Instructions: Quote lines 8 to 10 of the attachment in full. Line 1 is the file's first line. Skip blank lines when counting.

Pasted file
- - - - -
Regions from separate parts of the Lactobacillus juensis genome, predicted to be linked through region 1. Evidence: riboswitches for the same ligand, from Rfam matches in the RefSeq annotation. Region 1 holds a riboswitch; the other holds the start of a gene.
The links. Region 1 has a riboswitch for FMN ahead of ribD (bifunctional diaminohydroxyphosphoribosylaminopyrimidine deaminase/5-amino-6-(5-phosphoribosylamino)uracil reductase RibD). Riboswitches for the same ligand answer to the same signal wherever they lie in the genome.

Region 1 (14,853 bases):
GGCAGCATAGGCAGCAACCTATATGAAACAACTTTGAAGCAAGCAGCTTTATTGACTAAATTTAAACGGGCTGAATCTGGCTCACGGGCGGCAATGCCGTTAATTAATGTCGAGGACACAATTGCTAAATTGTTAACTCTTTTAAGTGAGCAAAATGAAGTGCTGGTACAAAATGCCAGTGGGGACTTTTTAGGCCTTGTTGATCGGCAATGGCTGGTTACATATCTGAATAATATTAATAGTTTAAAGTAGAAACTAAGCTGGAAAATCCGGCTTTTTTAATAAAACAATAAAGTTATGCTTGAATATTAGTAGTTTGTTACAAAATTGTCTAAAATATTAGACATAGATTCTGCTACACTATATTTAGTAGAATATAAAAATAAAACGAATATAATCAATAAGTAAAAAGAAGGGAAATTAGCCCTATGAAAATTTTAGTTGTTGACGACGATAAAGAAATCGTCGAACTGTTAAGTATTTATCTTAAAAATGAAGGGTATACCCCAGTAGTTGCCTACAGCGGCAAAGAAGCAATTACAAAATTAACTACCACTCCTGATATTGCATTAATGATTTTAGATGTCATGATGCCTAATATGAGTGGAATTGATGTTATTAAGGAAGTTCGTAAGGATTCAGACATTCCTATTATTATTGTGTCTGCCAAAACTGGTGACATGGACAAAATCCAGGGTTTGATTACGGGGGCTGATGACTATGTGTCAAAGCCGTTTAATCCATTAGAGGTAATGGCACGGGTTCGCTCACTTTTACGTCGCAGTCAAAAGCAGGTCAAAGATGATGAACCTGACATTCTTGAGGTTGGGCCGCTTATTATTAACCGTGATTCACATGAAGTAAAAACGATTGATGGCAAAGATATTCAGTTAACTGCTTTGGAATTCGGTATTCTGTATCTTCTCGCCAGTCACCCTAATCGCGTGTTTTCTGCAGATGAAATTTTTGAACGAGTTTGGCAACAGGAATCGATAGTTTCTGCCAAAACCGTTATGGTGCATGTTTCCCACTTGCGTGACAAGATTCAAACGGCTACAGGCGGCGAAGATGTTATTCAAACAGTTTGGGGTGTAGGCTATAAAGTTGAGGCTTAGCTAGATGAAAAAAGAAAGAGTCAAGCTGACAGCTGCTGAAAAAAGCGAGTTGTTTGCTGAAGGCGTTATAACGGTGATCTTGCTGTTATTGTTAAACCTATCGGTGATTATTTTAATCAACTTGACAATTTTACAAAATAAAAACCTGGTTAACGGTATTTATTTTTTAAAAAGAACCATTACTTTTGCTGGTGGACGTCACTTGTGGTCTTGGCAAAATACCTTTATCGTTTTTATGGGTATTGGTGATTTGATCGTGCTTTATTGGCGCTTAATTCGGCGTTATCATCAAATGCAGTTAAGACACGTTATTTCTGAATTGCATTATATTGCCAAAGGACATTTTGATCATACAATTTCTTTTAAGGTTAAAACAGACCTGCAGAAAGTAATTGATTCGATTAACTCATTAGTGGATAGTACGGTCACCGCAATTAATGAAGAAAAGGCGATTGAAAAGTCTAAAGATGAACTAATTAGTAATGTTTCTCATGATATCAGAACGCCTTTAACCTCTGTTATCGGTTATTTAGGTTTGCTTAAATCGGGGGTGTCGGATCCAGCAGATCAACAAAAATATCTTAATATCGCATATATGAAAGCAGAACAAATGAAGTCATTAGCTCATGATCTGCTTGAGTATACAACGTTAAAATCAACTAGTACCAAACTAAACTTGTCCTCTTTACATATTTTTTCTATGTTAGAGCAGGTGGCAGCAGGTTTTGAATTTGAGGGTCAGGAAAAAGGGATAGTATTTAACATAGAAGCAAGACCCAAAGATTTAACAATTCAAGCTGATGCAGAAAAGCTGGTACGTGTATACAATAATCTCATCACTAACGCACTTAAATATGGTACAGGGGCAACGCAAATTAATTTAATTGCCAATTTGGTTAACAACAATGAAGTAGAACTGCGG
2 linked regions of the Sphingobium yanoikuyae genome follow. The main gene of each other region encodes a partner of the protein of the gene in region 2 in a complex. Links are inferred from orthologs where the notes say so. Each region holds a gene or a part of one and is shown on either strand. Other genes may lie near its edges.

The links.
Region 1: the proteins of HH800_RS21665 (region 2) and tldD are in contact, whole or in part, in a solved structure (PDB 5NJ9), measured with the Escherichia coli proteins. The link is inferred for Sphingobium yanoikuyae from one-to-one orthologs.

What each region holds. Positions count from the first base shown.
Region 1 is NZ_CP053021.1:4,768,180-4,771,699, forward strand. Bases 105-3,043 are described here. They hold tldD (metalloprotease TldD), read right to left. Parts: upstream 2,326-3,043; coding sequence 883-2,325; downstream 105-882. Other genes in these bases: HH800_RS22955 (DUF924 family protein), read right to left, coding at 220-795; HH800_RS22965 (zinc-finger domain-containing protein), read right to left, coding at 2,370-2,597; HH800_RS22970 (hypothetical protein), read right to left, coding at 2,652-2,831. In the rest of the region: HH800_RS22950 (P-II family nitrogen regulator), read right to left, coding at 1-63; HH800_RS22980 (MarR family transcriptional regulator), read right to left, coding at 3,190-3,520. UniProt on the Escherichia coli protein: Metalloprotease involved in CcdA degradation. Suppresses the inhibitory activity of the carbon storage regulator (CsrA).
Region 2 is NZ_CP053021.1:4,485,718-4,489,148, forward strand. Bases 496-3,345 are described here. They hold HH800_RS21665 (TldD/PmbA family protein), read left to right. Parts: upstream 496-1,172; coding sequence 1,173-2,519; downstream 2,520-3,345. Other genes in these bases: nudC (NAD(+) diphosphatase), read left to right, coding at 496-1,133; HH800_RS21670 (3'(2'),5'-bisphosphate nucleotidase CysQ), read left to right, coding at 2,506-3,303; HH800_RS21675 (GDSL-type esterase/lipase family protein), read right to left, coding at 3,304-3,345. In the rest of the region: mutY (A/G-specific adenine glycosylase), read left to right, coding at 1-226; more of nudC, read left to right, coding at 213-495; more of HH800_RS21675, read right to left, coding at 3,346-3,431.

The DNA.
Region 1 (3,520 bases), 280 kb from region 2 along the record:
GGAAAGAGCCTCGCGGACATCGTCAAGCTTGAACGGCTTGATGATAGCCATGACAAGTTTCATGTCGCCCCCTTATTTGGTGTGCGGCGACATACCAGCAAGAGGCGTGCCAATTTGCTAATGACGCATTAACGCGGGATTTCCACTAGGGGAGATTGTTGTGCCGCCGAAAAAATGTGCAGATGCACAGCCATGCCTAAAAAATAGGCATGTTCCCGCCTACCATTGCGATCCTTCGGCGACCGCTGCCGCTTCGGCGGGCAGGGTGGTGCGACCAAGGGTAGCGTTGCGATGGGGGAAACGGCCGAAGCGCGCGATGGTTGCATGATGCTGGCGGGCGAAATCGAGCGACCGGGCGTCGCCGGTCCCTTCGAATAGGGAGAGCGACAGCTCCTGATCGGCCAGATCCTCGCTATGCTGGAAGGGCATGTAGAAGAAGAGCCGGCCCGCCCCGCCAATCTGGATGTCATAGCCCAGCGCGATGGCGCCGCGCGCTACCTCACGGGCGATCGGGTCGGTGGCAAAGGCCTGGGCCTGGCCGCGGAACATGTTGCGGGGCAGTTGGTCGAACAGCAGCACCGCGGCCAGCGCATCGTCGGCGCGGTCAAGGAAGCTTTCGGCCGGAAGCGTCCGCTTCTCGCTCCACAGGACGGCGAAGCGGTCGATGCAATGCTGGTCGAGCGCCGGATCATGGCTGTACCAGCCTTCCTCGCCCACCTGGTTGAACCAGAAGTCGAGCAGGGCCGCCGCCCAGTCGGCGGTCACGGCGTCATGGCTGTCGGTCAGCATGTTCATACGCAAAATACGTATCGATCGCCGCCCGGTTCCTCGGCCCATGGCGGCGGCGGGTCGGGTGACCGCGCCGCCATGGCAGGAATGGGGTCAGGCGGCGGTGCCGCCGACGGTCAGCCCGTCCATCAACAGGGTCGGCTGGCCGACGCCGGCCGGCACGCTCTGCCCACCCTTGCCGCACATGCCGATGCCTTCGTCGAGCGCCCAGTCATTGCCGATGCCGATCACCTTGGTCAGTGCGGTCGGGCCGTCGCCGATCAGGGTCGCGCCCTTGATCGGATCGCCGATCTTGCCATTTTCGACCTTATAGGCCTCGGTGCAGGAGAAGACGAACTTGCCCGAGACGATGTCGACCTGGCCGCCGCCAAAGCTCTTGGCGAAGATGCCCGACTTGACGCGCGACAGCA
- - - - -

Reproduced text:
What each region holds. Positions count from the first base shown.
Region 1 is NZ_CP053021.1:4,768,180-4,771,699, forward strand. Bases 105-3,043 are described here. They hold tldD (metalloprotease TldD), read right to left. Parts: upstream 2,326-3,043; coding sequence 883-2,325; downstream 105-882. Other genes in these bases: HH800_RS22955 (DUF924 family protein), read right to left, coding at 220-795; HH800_RS22965 (zinc-finger domain-containing protein), read right to left, coding at 2,370-2,597; HH800_RS22970 (hypothetical protein), read right to left, coding at 2,652-2,831. In the rest of the region: HH800_RS22950 (P-II family nitrogen regulator), read right to left, coding at 1-63; HH800_RS22980 (MarR family transcriptional regulator), read right to left, coding at 3,190-3,520. UniProt on the Escherichia coli protein: Metalloprotease involved in CcdA degradation. Suppresses the inhibitory activity of the carbon storage regulator (CsrA).
Region 2 is NZ_CP053021.1:4,485,718-4,489,148, forward strand. Bases 496-3,345 are described here. They hold HH800_RS21665 (TldD/PmbA family protein), read left to right. Parts: upstream 496-1,172; coding sequence 1,173-2,519; downstream 2,520-3,345. Other genes in these bases: nudC (NAD(+) diphosphatase), read left to right, coding at 496-1,133; HH800_RS21670 (3'(2'),5'-bisphosphate nucleotidase CysQ), read left to right, coding at 2,506-3,303; HH800_RS21675 (GDSL-type esterase/lipase family protein), read right to left, coding at 3,304-3,345. In the rest of the region: mutY (A/G-specific adenine glycosylase), read left to right, coding at 1-226; more of nudC, read left to right, coding at 213-495; more of HH800_RS21675, read right to left, coding at 3,346-3,431.